Ngô Quốc Anh

February 6, 2012

A note on the maximum principle

Filed under: PDEs — Tags: — Ngô Quốc Anh @ 18:18

Today, let us discuss a very interesting stuff. Let say $M$ is a compact manifold without boundary of dimention $n \geqslant 3$.

On $M$, we consider the following simple PDE

$\displaystyle -\Delta u + hu = a$

where $h$ and $a$ are smooth functions with $h>0$ and $a \geqslant 0$. Since $h>0$, it is well-known that the operator $-\Delta +h$ is coercive, see here. A standard variation method tells us that there exists a weak solution $u$ to the above PDE. By regularity theorem, $u$ is at least a $C^2$ function, thus, a strong solution (in the classical sense).

Next, we claim that $u \geqslant 0$. To this purpose, assume that the solution $u$ achieves its minimum at some point $x_0 \in M$. In particular, there holds

$-\Delta u (x_0) \leqslant 0$.

This, together with the fact that $h>0$ and $a \geqslant 0$, implies that $u(x_0) \geqslant 0$. Thus, we have shown that $u \geqslant 0$ in $M$.

Once we have the non-negativity of $u$, in view of the strong maximum principle, either $u \equiv 0$ in $M$ or $u>0$. In other words, the solution $u$ cannot achieves its minimum inside the manifold. Since the manifold has no boundary, it is natural to think that the solution $u$ cannot achieve its minimum although $u>0$. This is clear a contradiction to the fact that the manifold is compact and $u$ is of class $C^2(M)$.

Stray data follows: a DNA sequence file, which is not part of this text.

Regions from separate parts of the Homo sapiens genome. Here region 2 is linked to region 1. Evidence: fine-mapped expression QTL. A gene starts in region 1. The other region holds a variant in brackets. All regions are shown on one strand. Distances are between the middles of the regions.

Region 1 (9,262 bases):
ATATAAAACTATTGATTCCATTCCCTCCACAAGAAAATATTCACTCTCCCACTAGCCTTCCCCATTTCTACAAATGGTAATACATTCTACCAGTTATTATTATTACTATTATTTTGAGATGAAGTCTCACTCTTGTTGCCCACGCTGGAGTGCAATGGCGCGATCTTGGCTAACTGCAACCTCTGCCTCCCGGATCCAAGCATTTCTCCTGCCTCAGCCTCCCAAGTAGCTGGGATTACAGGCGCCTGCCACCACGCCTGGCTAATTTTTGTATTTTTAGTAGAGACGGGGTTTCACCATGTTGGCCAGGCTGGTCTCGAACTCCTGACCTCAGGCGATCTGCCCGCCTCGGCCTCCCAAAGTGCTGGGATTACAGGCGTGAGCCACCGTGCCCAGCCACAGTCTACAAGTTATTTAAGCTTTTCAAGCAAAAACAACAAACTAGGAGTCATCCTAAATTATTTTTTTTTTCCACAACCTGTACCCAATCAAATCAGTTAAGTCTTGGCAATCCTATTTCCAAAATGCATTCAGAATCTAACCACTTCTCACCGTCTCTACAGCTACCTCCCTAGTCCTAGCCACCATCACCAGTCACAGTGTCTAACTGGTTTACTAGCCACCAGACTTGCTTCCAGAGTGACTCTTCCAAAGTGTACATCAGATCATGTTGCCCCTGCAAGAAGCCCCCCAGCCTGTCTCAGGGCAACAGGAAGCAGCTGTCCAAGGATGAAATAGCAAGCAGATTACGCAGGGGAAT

So something went wrong but what and why?

In fact, we have made a small mistake. In view of the strong maximum principle, we can only claim that the solution can only achieve its non-positive minimum value on the boundary. Therefore, there are cases so that $u$ may achieve its positive minimum inside $M$. Thus, there is no contradiction here.

In order to see this, let us go back to a proof of the strong maximum principle. Roughly speaking, it starts with the following simple one.

Lemma 1. If $-\Delta u +hu >0$ at any point in $M$, then $u$ cannot have non-positive minimum value in $M$.

Proof. The proof is standard. Assume that at $x_0 \in M$, the function $u$ realizes its minimum, besides, $u(x_0) \leqslant 0$. In particular, $-\Delta u(x_0) \leqslant 0$ and $h(x_0)u(x_0) \leqslant 0$. These force $-\Delta u + hu \leqslant 0$ at $x_0$. A contradiction.

Form the proof above, if $u(x_0)>0$, we cannot get any contradiction. This is why we can claim either $u \equiv 0$ or $u>0$ since $u$ can achieve its positive minimum in $M$.

Notice that, if we don’t have any $h$ (in the operator), the non-positivity can be dropped.

If $h$ is not smooth but only bounded, say $h \in L^{\infty}(M)$. Then does the result still hold?